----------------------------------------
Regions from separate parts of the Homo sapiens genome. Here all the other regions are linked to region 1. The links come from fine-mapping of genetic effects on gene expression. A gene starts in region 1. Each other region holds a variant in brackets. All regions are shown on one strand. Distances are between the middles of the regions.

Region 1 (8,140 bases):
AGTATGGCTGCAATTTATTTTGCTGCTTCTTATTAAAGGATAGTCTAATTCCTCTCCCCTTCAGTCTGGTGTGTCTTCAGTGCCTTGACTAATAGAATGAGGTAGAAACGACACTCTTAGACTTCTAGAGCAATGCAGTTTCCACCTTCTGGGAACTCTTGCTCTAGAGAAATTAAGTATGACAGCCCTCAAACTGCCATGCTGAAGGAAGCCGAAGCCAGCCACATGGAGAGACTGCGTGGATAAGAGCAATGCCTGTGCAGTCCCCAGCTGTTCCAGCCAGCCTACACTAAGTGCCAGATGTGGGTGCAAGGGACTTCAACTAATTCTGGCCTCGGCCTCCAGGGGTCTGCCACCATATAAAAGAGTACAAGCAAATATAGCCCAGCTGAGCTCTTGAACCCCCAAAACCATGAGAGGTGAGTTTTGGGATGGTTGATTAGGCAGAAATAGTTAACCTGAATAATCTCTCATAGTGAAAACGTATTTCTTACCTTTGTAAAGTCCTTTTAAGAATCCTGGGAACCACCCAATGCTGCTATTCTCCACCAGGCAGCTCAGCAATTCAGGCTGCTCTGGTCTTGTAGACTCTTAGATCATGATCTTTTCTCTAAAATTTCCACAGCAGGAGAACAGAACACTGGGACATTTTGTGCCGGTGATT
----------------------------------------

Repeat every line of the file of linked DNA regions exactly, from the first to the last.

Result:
Regions from separate parts of the Homo sapiens genome. Here all the other regions are linked to region 1. The links come from fine-mapping of genetic effects on gene expression. A gene starts in region 1. Each other region holds a variant in brackets. All regions are shown on one strand. Distances are between the middles of the regions.

Region 1 (8,140 bases):
AGTATGGCTGCAATTTATTTTGCTGCTTCTTATTAAAGGATAGTCTAATTCCTCTCCCCTTCAGTCTGGTGTGTCTTCAGTGCCTTGACTAATAGAATGAGGTAGAAACGACACTCTTAGACTTCTAGAGCAATGCAGTTTCCACCTTCTGGGAACTCTTGCTCTAGAGAAATTAAGTATGACAGCCCTCAAACTGCCATGCTGAAGGAAGCCGAAGCCAGCCACATGGAGAGACTGCGTGGATAAGAGCAATGCCTGTGCAGTCCCCAGCTGTTCCAGCCAGCCTACACTAAGTGCCAGATGTGGGTGCAAGGGACTTCAACTAATTCTGGCCTCGGCCTCCAGGGGTCTGCCACCATATAAAAGAGTACAAGCAAATATAGCCCAGCTGAGCTCTTGAACCCCCAAAACCATGAGAGGTGAGTTTTGGGATGGTTGATTAGGCAGAAATAGTTAACCTGAATAATCTCTCATAGTGAAAACGTATTTCTTACCTTTGTAAAGTCCTTTTAAGAATCCTGGGAACCACCCAATGCTGCTATTCTCCACCAGGCAGCTCAGCAATTCAGGCTGCTCTGGTCTTGTAGACTCTTAGATCATGATCTTTTCTCTAAAATTTCCACAGCAGGAGAACAGAACACTGGGACATTTTGTGCCGGTGATT